Patients with hepatitis B virus (HBV) but without cirrhosis, who met treatment criteria, demonstrated a reduced incidence of hepatocellular carcinoma (HCC) while receiving tenofovir disoproxil fumarate (TDF) as long-term therapy, according to an article published online in the journal Cancer.
In the study, the authors used the Risk Estimation for Hepatocellular Carcinoma in Chronic Hepatitis B (REACH-B) model to predict risk of HCC in patients for up to 10 years based on age, sex, alanine aminotransferase level, hepatitis B e antigen status, and HBV-DNA.
The authors also calculated standardized incidence ratios (SIRs) to compare the observed and predicted numbers of HCC cases in the study cohort.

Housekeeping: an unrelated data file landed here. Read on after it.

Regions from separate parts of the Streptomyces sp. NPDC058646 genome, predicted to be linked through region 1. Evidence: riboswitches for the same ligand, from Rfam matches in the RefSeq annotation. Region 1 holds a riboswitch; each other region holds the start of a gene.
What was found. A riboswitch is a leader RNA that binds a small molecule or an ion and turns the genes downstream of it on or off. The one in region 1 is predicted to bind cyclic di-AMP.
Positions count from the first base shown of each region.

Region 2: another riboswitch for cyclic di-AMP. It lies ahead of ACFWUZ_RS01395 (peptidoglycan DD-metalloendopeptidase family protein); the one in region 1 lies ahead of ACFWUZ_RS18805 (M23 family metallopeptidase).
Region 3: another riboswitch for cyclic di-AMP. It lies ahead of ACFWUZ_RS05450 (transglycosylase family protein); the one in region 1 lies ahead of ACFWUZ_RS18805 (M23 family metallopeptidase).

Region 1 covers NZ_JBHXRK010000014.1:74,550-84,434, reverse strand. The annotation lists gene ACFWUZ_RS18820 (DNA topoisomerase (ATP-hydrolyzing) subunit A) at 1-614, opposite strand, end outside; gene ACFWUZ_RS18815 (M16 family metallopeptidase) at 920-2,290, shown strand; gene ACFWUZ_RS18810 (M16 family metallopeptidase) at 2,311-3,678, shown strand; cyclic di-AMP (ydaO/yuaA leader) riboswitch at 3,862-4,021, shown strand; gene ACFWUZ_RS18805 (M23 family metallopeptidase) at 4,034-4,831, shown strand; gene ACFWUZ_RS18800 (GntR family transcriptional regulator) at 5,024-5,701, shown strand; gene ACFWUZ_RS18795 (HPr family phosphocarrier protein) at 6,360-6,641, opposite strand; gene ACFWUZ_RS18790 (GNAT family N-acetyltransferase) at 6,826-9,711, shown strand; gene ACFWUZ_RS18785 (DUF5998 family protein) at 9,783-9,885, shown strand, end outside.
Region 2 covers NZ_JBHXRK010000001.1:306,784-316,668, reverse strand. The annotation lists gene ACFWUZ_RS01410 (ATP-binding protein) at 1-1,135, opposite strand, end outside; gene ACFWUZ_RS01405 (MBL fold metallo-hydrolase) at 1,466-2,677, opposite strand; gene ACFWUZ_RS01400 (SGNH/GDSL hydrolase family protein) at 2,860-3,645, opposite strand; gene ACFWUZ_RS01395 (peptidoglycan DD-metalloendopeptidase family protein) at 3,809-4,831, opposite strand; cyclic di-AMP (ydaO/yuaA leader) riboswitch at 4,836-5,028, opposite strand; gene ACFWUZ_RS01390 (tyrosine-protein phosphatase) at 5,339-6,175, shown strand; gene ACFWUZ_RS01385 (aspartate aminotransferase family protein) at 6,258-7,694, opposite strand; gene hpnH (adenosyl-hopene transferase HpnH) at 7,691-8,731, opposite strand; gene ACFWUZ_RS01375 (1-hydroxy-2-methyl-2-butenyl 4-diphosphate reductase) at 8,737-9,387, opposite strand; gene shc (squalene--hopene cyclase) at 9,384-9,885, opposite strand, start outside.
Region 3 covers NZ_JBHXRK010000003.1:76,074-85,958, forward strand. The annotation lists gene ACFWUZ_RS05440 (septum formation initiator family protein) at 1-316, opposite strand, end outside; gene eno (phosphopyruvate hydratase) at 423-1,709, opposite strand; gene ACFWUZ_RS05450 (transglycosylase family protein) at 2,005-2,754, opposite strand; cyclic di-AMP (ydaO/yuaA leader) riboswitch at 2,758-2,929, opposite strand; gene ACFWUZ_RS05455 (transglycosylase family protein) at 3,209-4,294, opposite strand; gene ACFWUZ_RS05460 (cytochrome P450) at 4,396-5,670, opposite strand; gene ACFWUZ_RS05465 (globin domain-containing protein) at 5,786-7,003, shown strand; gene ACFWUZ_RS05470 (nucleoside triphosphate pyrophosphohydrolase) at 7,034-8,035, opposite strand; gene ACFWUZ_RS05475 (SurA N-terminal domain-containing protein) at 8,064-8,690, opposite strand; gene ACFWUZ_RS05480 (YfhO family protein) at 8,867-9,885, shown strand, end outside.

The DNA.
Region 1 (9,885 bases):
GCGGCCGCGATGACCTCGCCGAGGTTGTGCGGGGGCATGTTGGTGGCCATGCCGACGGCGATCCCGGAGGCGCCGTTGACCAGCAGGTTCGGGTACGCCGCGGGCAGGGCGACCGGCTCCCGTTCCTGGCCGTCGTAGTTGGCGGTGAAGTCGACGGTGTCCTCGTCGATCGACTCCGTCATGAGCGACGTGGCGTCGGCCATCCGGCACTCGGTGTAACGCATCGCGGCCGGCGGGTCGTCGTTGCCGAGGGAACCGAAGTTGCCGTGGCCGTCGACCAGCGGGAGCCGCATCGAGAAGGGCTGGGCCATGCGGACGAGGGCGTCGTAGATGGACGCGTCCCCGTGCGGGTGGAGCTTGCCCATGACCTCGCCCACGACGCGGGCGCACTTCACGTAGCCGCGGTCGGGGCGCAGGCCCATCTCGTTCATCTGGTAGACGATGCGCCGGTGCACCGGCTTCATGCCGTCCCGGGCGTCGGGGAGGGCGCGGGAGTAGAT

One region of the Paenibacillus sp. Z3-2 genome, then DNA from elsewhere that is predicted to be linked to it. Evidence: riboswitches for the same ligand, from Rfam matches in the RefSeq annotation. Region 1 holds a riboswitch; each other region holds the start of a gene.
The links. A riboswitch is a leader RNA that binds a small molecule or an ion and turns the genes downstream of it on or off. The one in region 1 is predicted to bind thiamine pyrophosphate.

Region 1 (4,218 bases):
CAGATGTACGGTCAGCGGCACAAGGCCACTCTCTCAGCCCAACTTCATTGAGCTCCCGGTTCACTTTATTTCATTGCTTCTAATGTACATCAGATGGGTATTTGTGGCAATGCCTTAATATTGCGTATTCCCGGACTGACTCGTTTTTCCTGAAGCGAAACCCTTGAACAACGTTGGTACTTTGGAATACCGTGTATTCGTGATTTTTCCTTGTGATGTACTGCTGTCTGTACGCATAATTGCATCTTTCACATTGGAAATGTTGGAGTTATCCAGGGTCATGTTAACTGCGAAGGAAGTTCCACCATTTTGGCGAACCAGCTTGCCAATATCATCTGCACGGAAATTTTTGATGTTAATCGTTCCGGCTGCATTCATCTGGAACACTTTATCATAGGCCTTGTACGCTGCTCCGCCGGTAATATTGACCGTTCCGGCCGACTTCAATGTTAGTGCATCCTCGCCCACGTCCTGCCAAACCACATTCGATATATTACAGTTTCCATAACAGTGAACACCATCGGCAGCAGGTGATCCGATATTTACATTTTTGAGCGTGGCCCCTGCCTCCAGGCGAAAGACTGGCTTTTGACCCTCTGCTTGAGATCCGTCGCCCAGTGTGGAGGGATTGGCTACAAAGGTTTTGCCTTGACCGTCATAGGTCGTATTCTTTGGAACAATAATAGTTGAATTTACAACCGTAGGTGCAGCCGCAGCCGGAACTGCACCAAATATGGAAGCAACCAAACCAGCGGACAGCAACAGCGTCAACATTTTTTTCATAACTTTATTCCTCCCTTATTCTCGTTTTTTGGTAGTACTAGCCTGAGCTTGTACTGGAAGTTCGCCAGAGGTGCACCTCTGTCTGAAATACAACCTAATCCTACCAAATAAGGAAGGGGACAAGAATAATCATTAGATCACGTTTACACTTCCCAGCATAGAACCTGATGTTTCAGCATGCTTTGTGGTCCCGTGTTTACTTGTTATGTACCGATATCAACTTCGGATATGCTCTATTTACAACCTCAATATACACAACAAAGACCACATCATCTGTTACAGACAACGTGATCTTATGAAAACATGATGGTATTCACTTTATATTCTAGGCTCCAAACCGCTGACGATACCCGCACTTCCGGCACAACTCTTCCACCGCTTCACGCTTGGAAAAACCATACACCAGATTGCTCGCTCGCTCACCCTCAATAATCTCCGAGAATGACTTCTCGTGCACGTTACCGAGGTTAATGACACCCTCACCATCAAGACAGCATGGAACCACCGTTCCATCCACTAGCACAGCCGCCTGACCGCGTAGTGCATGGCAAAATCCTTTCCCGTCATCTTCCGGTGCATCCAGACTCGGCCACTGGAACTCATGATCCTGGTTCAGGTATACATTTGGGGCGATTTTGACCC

Results showed that 482 out of 634 patients, with evaluable baseline biopsies, did not have cirrhosis, while 152 patients did (Ishak fibrosis score of 5 or 6).
In total, 14 cases of HCC were reported during the 384-week study with an overall incidence of HCC of 0.37% per year, 0.28% in patients without cirrhosis, and 0.65% in those with cirrhosis.
Furthermore, the observed incidence of HCC was significantly less than the predicted value (SIR, 0.40; 95% CI: 0.199, 0.795) and the last observed HCC case in a patient with cirrhosis was reported around week 192 (SIR, 0.51; 95% CI: 0.231, 1.144).
Efficacy trials have shown that antiviral therapy improves the outcomes of patients with chronic hepatitis B virus (HBV) infection. However, prospective data regarding the effect of antiviral therapy on the incidence of hepatocellular carcinoma (HCC), especially among patients without cirrhosis, are limited.